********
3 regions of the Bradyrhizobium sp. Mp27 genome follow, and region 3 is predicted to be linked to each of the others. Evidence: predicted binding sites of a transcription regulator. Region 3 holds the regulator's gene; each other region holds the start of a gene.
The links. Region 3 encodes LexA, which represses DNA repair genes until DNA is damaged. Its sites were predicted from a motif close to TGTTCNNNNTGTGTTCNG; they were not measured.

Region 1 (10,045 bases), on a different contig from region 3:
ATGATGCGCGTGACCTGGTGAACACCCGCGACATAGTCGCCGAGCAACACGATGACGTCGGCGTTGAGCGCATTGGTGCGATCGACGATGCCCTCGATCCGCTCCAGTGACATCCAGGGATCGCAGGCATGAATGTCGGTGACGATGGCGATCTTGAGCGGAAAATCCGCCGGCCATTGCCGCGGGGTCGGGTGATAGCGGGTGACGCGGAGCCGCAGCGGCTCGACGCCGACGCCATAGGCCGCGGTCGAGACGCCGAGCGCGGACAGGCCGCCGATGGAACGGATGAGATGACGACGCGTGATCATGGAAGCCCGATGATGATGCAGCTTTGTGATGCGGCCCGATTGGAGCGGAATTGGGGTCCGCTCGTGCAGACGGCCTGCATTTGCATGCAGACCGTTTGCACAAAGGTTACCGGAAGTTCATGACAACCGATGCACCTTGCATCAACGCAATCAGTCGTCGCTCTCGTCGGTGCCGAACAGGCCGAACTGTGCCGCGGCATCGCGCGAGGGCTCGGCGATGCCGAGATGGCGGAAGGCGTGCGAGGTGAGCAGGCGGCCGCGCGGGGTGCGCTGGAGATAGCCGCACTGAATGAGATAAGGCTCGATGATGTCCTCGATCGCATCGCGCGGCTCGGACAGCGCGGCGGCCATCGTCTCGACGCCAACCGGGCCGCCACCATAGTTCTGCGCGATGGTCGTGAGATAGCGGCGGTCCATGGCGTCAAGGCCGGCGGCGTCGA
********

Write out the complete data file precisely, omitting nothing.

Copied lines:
3 regions of the Bradyrhizobium sp. Mp27 genome follow, and region 3 is predicted to be linked to each of the others. Evidence: predicted binding sites of a transcription regulator. Region 3 holds the regulator's gene; each other region holds the start of a gene.
The links. Region 3 encodes LexA, which represses DNA repair genes until DNA is damaged. Its sites were predicted from a motif close to TGTTCNNNNTGTGTTCNG; they were not measured.

Region 1 (10,045 bases), on a different contig from region 3:
ATGATGCGCGTGACCTGGTGAACACCCGCGACATAGTCGCCGAGCAACACGATGACGTCGGCGTTGAGCGCATTGGTGCGATCGACGATGCCCTCGATCCGCTCCAGTGACATCCAGGGATCGCAGGCATGAATGTCGGTGACGATGGCGATCTTGAGCGGAAAATCCGCCGGCCATTGCCGCGGGGTCGGGTGATAGCGGGTGACGCGGAGCCGCAGCGGCTCGACGCCGACGCCATAGGCCGCGGTCGAGACGCCGAGCGCGGACAGGCCGCCGATGGAACGGATGAGATGACGACGCGTGATCATGGAAGCCCGATGATGATGCAGCTTTGTGATGCGGCCCGATTGGAGCGGAATTGGGGTCCGCTCGTGCAGACGGCCTGCATTTGCATGCAGACCGTTTGCACAAAGGTTACCGGAAGTTCATGACAACCGATGCACCTTGCATCAACGCAATCAGTCGTCGCTCTCGTCGGTGCCGAACAGGCCGAACTGTGCCGCGGCATCGCGCGAGGGCTCGGCGATGCCGAGATGGCGGAAGGCGTGCGAGGTGAGCAGGCGGCCGCGCGGGGTGCGCTGGAGATAGCCGCACTGAATGAGATAAGGCTCGATGATGTCCTCGATCGCATCGCGCGGCTCGGACAGCGCGGCGGCCATCGTCTCGACGCCAACCGGGCCGCCACCATAGTTCTGCGCGATGGTCGTGAGATAGCGGCGGTCCATGGCGTCAAGGCCGGCGGCGTCGA